One Young World

Is the Sadtu strike a hail to freedom?

Khethelo Xulu As we celebrate Freedom Day in South Africa and wish to see more positive things in our country, I, as a young person, am saddened by the state of basic education, particularly in rural and townships schools. As we celebrate, we talk about sacrifices made by different people on different levels, heroines and…

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Expose the lesbians

By Gcobani Qambela In the past years we have been reading with horror reports of not only extreme homophobia but also often the violent attacks that are levelled against homosexuals in Africa. From reading about men being named and shamed in public newspapers in Uganda, to the horrific “corrective rapes” of lesbians in our very…

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They lied to us

By Zamantungwa Khumalo We’ve been sold the idea that we can chase our dreams, that we can carpe diem through life, that we can drop out of varsity and be the next Zuckerberg. The reality on the ground isn’t as rosy. The people who tell you to chase your dreams won’t tell you how you’ll…

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Fellow Muslims, don’t be silenced by the extremists

By Sumaya Hendricks The pursuit of being a devout Muslim who strives to embody the values, personality and mission of the Prophet Muhammad (peace be upon him) is inextricably interconnected with practising fairness, justice, kindness, peace and other moral superlatives. As Muslims in the 21st century, who are blessed with enormous potential and opportunity, it…

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Party bosses: A tyranny of the fanatical

The irrational behaviour of some political leaders is denigrating faith in the social contract that unites our post-conflict society. That same contract underpins the necessary wealth-creation efforts integral to the achievement of a non-racial, non-sexist, non-xenophobic and democratic society. In essence, power-hungry men and women are drawing the entire country into an unnecessary state of…

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The second new South Africa

By: Frederik de Ridder Watching powerful individuals erode the dream of promise and a better life for all in South Africa, it is natural to fall back and review whether this could have been predicted. As a young person, I wonder what I would have done had I been of age or relevance during the…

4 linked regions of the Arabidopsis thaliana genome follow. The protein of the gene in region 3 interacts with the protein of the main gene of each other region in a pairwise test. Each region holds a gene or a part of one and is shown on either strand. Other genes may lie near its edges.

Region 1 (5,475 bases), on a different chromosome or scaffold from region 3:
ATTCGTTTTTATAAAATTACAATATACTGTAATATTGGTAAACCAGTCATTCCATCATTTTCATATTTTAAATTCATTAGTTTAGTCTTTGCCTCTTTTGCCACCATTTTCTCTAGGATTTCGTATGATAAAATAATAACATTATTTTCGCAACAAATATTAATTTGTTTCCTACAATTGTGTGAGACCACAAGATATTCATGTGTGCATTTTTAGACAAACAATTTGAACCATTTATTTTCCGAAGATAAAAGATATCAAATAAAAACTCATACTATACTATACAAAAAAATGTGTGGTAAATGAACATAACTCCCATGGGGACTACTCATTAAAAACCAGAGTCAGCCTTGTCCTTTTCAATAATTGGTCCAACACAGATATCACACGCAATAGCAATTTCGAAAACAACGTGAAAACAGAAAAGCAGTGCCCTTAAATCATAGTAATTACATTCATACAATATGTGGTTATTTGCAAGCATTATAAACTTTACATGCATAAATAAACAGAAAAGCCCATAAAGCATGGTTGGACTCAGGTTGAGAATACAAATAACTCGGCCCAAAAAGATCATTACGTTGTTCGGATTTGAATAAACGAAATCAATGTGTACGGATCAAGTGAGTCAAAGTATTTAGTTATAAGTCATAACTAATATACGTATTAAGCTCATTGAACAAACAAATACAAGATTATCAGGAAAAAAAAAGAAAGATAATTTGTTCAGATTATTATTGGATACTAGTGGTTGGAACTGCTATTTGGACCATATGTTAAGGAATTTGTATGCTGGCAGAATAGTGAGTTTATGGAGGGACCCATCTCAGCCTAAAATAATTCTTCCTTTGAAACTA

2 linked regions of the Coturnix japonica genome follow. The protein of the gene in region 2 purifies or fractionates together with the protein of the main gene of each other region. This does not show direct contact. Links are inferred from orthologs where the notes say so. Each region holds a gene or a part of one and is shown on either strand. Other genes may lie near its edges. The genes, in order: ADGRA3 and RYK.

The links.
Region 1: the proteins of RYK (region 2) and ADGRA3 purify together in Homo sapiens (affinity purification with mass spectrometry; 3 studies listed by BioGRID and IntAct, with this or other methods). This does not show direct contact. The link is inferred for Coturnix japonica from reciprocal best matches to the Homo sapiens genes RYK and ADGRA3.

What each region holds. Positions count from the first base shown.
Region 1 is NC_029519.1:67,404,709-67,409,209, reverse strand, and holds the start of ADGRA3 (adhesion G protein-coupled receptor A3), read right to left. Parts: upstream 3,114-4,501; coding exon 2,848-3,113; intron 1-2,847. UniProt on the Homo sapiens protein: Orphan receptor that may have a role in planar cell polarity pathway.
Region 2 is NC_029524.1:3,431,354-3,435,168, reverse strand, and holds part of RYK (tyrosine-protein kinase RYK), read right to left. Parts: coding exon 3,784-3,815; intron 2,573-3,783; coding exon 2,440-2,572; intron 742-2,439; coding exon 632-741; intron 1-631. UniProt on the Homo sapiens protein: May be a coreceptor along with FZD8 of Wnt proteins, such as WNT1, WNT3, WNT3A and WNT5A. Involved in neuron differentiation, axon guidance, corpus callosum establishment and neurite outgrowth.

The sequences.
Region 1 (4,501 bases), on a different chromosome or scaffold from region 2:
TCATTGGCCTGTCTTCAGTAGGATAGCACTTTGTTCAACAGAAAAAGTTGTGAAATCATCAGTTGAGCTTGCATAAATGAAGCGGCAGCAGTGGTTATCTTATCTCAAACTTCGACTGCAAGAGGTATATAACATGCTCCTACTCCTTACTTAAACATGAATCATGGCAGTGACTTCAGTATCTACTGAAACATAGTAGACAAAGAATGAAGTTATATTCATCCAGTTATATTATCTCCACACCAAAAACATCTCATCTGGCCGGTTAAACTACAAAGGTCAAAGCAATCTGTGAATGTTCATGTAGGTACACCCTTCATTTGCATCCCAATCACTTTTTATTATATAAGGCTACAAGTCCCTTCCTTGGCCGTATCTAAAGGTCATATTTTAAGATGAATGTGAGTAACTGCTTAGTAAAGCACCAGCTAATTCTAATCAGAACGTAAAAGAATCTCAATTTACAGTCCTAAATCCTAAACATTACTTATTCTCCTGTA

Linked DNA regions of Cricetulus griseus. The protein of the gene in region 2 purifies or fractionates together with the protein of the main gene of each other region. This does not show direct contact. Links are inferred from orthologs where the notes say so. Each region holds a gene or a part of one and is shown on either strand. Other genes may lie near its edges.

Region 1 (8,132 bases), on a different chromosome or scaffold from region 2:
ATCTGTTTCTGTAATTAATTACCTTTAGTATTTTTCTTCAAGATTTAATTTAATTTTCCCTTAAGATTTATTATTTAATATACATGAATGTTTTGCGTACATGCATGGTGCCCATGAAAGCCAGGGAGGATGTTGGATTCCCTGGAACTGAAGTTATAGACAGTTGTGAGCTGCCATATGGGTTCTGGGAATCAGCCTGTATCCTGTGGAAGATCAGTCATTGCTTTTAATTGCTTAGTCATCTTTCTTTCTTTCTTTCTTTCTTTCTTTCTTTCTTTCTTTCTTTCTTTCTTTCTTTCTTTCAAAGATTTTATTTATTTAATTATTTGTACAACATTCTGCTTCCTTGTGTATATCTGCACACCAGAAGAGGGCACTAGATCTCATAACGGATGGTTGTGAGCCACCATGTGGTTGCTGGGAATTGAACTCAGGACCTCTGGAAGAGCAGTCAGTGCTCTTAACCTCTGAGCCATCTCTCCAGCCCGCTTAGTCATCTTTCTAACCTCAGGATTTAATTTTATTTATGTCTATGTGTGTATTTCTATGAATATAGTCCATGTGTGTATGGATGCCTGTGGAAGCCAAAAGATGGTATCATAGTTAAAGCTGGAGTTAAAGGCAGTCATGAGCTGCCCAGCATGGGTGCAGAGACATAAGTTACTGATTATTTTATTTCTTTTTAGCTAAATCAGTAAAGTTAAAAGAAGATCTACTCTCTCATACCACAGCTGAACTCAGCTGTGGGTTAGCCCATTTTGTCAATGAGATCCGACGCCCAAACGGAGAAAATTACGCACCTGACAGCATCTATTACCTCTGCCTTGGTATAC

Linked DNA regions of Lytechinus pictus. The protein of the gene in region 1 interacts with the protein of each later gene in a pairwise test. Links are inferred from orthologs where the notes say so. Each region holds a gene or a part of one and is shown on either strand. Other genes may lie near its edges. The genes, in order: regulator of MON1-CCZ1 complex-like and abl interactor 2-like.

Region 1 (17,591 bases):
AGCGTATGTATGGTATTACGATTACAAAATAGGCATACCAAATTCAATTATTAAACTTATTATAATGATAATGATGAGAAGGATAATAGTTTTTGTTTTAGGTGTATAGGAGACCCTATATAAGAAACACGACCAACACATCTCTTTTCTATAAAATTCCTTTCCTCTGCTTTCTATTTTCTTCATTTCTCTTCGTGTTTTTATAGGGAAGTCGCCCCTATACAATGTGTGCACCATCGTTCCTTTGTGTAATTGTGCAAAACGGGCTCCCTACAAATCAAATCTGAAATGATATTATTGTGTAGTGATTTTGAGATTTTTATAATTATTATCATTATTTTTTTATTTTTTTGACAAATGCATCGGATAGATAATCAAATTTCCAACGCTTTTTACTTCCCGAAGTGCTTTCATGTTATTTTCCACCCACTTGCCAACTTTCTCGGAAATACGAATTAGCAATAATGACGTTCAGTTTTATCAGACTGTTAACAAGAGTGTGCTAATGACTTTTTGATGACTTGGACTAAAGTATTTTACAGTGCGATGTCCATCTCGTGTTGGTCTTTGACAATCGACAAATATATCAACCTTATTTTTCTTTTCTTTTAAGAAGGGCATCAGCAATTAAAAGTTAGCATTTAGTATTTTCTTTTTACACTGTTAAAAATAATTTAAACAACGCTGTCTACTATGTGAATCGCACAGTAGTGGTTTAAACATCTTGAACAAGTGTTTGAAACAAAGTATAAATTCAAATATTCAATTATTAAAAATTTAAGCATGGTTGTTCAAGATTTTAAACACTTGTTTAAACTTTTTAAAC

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Just Zille, people. Move along

By Thato Choma It’s been a while now and Helen Zille is still being crucified for her “reckless” use of words on national television and the twitter streets. In March this year she referred to Eastern Cape pupils, who’ve moved to the Western Cape for a better education, as refugees. Zille made this statement after…

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Zille: Three tweets to the wind

By Sizwe Mpofu-Walsh After the DA leader’s first Twitter-related faux pas, describing voters as “supporting the ANC because they were given KFC”, I winced, bit my lip, and continued with my day. After her second slur, depicting Simphiwe Dana as a “professional black” for apparently trading on her race in criticising the Western Cape government’s…

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True, not magnetic north: Reflecting on Freedom Month

By Erik de Ridder It is often contended that South Africa has lost its moral compass and the ability to navigate on a moral basis. Libya, the visa-debacle of the Dalai Llama or the collapse of schooling in the Eastern Cape, for instance, serve as cases in point. The magnetic lure of succumbing to a…

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Gauging Swaziland’s ‘cultural boycott’

By Nondumiso Hlophe The Swaziland Solidarity Network (SSN) believes that a “cultural boycott” – by musicians invited to perform in the Kingdom of Swaziland – is an effective way to address political opinions in Swaziland. Do you? Last year, the South-African based organisation SSN called on artists to boycott Swaziland by refusing to perform in…

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